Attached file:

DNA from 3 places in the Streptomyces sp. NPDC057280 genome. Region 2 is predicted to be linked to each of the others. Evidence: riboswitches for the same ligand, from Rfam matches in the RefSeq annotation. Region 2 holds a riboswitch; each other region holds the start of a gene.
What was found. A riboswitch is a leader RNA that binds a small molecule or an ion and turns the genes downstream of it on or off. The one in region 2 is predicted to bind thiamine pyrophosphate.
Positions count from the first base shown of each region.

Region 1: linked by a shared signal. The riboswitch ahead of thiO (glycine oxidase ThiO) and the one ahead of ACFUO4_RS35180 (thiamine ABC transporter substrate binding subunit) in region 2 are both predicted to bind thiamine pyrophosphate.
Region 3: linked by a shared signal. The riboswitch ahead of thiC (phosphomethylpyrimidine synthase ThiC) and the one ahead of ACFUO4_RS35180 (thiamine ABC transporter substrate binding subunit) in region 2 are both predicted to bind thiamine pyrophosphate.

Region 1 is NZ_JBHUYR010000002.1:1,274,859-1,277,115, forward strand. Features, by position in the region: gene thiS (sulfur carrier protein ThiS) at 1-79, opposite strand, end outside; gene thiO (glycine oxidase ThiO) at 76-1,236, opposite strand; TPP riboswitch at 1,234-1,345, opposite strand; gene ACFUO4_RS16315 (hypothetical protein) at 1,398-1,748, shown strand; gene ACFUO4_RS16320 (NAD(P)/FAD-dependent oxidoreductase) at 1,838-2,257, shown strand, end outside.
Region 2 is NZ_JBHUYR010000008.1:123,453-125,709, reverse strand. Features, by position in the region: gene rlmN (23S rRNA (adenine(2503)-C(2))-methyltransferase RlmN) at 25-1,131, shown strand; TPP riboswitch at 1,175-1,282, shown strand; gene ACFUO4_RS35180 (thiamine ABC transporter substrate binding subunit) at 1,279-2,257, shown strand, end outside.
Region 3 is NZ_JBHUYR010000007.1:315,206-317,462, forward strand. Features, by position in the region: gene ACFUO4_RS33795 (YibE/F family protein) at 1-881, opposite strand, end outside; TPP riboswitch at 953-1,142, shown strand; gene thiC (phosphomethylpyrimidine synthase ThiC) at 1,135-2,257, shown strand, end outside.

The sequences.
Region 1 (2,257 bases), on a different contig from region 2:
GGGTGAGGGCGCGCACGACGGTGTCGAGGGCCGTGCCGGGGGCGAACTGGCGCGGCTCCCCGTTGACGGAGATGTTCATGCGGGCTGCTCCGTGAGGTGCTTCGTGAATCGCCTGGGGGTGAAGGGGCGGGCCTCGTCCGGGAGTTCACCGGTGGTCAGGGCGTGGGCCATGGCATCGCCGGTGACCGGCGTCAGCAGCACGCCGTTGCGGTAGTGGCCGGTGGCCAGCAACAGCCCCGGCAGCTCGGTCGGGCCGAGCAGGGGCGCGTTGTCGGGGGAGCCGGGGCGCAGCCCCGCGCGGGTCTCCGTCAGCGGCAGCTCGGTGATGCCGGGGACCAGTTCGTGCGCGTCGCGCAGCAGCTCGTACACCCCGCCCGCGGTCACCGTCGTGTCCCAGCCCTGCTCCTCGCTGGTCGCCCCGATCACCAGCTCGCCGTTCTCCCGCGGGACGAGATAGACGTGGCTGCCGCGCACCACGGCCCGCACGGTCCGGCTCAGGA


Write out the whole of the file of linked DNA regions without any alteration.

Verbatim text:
DNA from 3 places in the Streptomyces sp. NPDC057280 genome. Region 2 is predicted to be linked to each of the others. Evidence: riboswitches for the same ligand, from Rfam matches in the RefSeq annotation. Region 2 holds a riboswitch; each other region holds the start of a gene.
What was found. A riboswitch is a leader RNA that binds a small molecule or an ion and turns the genes downstream of it on or off. The one in region 2 is predicted to bind thiamine pyrophosphate.
Positions count from the first base shown of each region.

Region 1: linked by a shared signal. The riboswitch ahead of thiO (glycine oxidase ThiO) and the one ahead of ACFUO4_RS35180 (thiamine ABC transporter substrate binding subunit) in region 2 are both predicted to bind thiamine pyrophosphate.
Region 3: linked by a shared signal. The riboswitch ahead of thiC (phosphomethylpyrimidine synthase ThiC) and the one ahead of ACFUO4_RS35180 (thiamine ABC transporter substrate binding subunit) in region 2 are both predicted to bind thiamine pyrophosphate.

Region 1 is NZ_JBHUYR010000002.1:1,274,859-1,277,115, forward strand. Features, by position in the region: gene thiS (sulfur carrier protein ThiS) at 1-79, opposite strand, end outside; gene thiO (glycine oxidase ThiO) at 76-1,236, opposite strand; TPP riboswitch at 1,234-1,345, opposite strand; gene ACFUO4_RS16315 (hypothetical protein) at 1,398-1,748, shown strand; gene ACFUO4_RS16320 (NAD(P)/FAD-dependent oxidoreductase) at 1,838-2,257, shown strand, end outside.
Region 2 is NZ_JBHUYR010000008.1:123,453-125,709, reverse strand. Features, by position in the region: gene rlmN (23S rRNA (adenine(2503)-C(2))-methyltransferase RlmN) at 25-1,131, shown strand; TPP riboswitch at 1,175-1,282, shown strand; gene ACFUO4_RS35180 (thiamine ABC transporter substrate binding subunit) at 1,279-2,257, shown strand, end outside.
Region 3 is NZ_JBHUYR010000007.1:315,206-317,462, forward strand. Features, by position in the region: gene ACFUO4_RS33795 (YibE/F family protein) at 1-881, opposite strand, end outside; TPP riboswitch at 953-1,142, shown strand; gene thiC (phosphomethylpyrimidine synthase ThiC) at 1,135-2,257, shown strand, end outside.

The sequences.
Region 1 (2,257 bases), on a different contig from region 2:
GGGTGAGGGCGCGCACGACGGTGTCGAGGGCCGTGCCGGGGGCGAACTGGCGCGGCTCCCCGTTGACGGAGATGTTCATGCGGGCTGCTCCGTGAGGTGCTTCGTGAATCGCCTGGGGGTGAAGGGGCGGGCCTCGTCCGGGAGTTCACCGGTGGTCAGGGCGTGGGCCATGGCATCGCCGGTGACCGGCGTCAGCAGCACGCCGTTGCGGTAGTGGCCGGTGGCCAGCAACAGCCCCGGCAGCTCGGTCGGGCCGAGCAGGGGCGCGTTGTCGGGGGAGCCGGGGCGCAGCCCCGCGCGGGTCTCCGTCAGCGGCAGCTCGGTGATGCCGGGGACCAGTTCGTGCGCGTCGCGCAGCAGCTCGTACACCCCGCCCGCGGTCACCGTCGTGTCCCAGCCCTGCTCCTCGCTGGTCGCCCCGATCACCAGCTCGCCGTTCTCCCGCGGGACGAGATAGACGTGGCTGCCGCGCACCACGGCCCGCACGGTCCGGCTCAGGA